You've seen it time and again on TV shows. After someone suffers sudden cardiac arrest, healthcare providers grab the paddles and deliver an electric shock to the patient to help restore a normal heart rhythm.
Technology has given us the automated external defibrillator (AED). This is a small, lightweight, battery operated, portable defibrillator. You may see these devices in schools and public buildings, airports, malls, sports arenas, health clubs, golf courses, and some businesses.
Defibrillation is needed when a heart starts to beat abnormally and so fast that very little blood can be pumped out of the heart to the rest of the body. This might result in cardiac arrest. An AED uses an electric shock to help the heart return to its normal rhythm.
Here are some FAQs to help bring you up to speed.
The automated external defibrillator (AED) is a computerized medical device. It's battery powered with adhesive defibrillator pads that are applied to the chest to allow an electrical current to pass through to the heart to reset the heart's normal electrical current. A normal, regular or organized electrical rhythm through the heart is necessary for the muscle to contract and pump blood to the body.
When a person is in cardiac arrest, they have either no electrical current, a rapid rhythm that doesn't allow for the heart pumping chambers to fill correctly (ventricular tachycardia), or a disorganized electrical rhythm or current that doesn't allow the heart muscle to contract and circulate blood to the body (ventricular fibrillation). Ventricular fibrillation and ventricular tachycardia can be stopped with an electric shock to restore normal heart rhythm and circulation to the body. This is called either cardioversion or defibrillation.
An AED can check a person's heart rhythm through monitors that are in the defibrillator pads, so you don't have to be a trained expert to recognize irregular heart rhythms to save someone's life using an AED. The AED can recognize a rapid or irregular heart rhythm that needs a shock. And it can advise the rescuer when a shock is needed. The AED uses voice prompts, lights, and text messages to tell the rescuer the steps to take.
AEDs are very accurate and easy to use. There are many different brands of AEDs, but the same basic steps apply to all of them. The American Heart Association doesn't recommend a specific model.
No. Most anyone with or without a medical background can learn to use an AED or apply the pads correctly and administer a shock by following the prompts provided by the AED. Usually, people learn to use an AED in a course that also teaches CPR. The computerized device will tell a rescuer to push the defibrillate button if cardiac arrest is from an abnormal heart rhythm that could respond to a shock. (Not all rhythms will.) This could be either ventricular fibrillation or ventricular tachycardia. Ventricular fibrillation is the most common heart-rhythm problem in victims of sudden cardiac arrest.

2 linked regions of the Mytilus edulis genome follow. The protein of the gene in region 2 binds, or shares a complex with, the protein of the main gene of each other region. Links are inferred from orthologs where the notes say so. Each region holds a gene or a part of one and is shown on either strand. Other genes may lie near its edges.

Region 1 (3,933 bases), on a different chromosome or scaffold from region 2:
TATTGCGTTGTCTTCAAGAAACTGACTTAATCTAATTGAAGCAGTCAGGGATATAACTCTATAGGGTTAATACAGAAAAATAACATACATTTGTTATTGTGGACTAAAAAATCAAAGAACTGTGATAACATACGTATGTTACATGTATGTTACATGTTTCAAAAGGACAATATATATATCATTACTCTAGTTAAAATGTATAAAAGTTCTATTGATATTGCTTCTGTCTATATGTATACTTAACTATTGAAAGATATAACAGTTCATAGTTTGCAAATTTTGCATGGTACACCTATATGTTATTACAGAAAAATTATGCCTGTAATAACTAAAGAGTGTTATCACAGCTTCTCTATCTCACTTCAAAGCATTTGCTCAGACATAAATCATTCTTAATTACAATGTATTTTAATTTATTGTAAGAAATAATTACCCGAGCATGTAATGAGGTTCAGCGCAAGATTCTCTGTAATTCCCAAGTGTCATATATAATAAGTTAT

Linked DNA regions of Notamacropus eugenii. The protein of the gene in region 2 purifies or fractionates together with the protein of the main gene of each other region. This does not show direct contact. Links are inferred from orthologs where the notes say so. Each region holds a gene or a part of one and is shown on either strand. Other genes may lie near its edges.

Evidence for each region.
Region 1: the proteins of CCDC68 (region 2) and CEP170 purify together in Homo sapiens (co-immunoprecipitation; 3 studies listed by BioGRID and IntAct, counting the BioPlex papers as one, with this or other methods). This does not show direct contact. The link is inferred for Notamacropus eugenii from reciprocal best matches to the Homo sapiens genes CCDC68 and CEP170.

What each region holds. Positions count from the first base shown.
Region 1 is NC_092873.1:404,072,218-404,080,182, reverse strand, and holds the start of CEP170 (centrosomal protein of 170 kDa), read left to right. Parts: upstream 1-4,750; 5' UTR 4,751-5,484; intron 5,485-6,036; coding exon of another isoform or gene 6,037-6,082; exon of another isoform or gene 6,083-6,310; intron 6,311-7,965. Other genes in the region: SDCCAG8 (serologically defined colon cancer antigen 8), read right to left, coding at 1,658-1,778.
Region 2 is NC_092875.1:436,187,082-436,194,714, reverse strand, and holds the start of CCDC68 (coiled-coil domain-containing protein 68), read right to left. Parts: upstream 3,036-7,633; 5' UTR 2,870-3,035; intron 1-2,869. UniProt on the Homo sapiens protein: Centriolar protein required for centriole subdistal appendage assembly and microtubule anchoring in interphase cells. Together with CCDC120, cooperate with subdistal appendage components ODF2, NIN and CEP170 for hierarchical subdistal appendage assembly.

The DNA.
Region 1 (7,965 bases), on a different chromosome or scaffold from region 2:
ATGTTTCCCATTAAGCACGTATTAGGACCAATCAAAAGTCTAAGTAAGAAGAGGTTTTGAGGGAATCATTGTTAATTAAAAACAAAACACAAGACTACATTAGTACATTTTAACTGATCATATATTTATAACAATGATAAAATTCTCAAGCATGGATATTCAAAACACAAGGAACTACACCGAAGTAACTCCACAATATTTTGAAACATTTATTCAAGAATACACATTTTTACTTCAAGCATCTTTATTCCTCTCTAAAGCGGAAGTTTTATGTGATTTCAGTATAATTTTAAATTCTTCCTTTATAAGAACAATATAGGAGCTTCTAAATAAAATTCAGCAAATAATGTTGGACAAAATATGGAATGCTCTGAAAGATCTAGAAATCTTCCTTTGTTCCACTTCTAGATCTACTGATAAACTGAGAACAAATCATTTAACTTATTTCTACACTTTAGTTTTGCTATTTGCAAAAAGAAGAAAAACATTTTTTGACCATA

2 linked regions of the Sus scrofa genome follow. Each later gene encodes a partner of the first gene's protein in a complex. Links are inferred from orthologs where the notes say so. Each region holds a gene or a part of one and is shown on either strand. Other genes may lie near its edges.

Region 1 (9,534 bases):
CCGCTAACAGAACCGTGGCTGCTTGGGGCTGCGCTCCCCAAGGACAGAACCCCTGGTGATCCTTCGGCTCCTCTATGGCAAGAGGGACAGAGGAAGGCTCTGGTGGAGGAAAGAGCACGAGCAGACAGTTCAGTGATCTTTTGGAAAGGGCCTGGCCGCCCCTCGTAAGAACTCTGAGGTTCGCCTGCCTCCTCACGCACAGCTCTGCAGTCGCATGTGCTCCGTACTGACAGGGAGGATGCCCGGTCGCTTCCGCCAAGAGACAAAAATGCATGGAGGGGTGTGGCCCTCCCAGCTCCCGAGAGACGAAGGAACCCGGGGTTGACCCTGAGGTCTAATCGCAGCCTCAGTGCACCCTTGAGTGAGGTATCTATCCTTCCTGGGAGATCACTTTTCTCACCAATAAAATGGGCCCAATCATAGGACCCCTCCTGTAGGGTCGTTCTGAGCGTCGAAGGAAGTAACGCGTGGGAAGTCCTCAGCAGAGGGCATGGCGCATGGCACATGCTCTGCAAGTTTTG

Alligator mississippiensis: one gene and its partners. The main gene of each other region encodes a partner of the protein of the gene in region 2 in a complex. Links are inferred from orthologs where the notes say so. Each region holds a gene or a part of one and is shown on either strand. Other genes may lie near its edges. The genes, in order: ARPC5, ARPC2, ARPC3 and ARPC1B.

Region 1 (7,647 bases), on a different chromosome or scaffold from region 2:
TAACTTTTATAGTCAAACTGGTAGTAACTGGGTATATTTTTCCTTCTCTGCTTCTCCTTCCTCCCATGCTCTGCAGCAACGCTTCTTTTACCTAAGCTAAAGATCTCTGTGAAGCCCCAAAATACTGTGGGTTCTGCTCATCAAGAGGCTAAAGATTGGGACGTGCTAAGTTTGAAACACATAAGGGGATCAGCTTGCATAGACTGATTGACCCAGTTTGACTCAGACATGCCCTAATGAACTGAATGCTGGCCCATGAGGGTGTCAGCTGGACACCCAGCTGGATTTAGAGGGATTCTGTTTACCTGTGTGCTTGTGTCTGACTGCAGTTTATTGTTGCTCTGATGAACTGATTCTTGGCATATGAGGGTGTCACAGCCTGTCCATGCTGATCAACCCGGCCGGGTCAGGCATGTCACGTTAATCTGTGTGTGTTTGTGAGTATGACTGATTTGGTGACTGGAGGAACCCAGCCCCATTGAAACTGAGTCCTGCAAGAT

No. The cost of AEDs has decreased a lot in the past few years. Many of these devices and the replacement components cost about $1500 to $2000.
The rate of sudden cardiac death can be reduced by placing AEDs in the community and by teaching people how to use them. Seconds and minutes count when cardiac arrest occurs. The likelihood of survival decreases for every minute that goes by without this type of help.
No. Other abnormal rhythms like a very slow heart rate or no electrical rhythm at all, can't be treated with an AED. When a user puts the AED's electrodes or adhesive pads on a victim's chest, the device determines whether the patient's heart needs to be shocked or not. Then the AED will instruct the rescuer about the next steps. Many of the newer models talk the rescuer through the steps. They automatically deliver the shock if appropriate.
Absolutely not. They go together to correctly resuscitate someone having a cardiac arrest. An AED can restore a normal heart rhythm in certain cases. Chest compressions in CPR are used to help keep blood flowing through the heart and the body. CPR can double the chances of survival when used correctly when a person collapses and just before an AED delivers a shock. CPR should be started while someone else gets the AED.
Yes. One study looked at the survival rates of people who had sudden cardiac arrest from ventricular fibrillation in casinos and got AED treatment from security personnel. There was a 75% survival rate for people who got their first shock within 3 minutes compared to a 50% survival rate for those shocked after more than 3 minutes.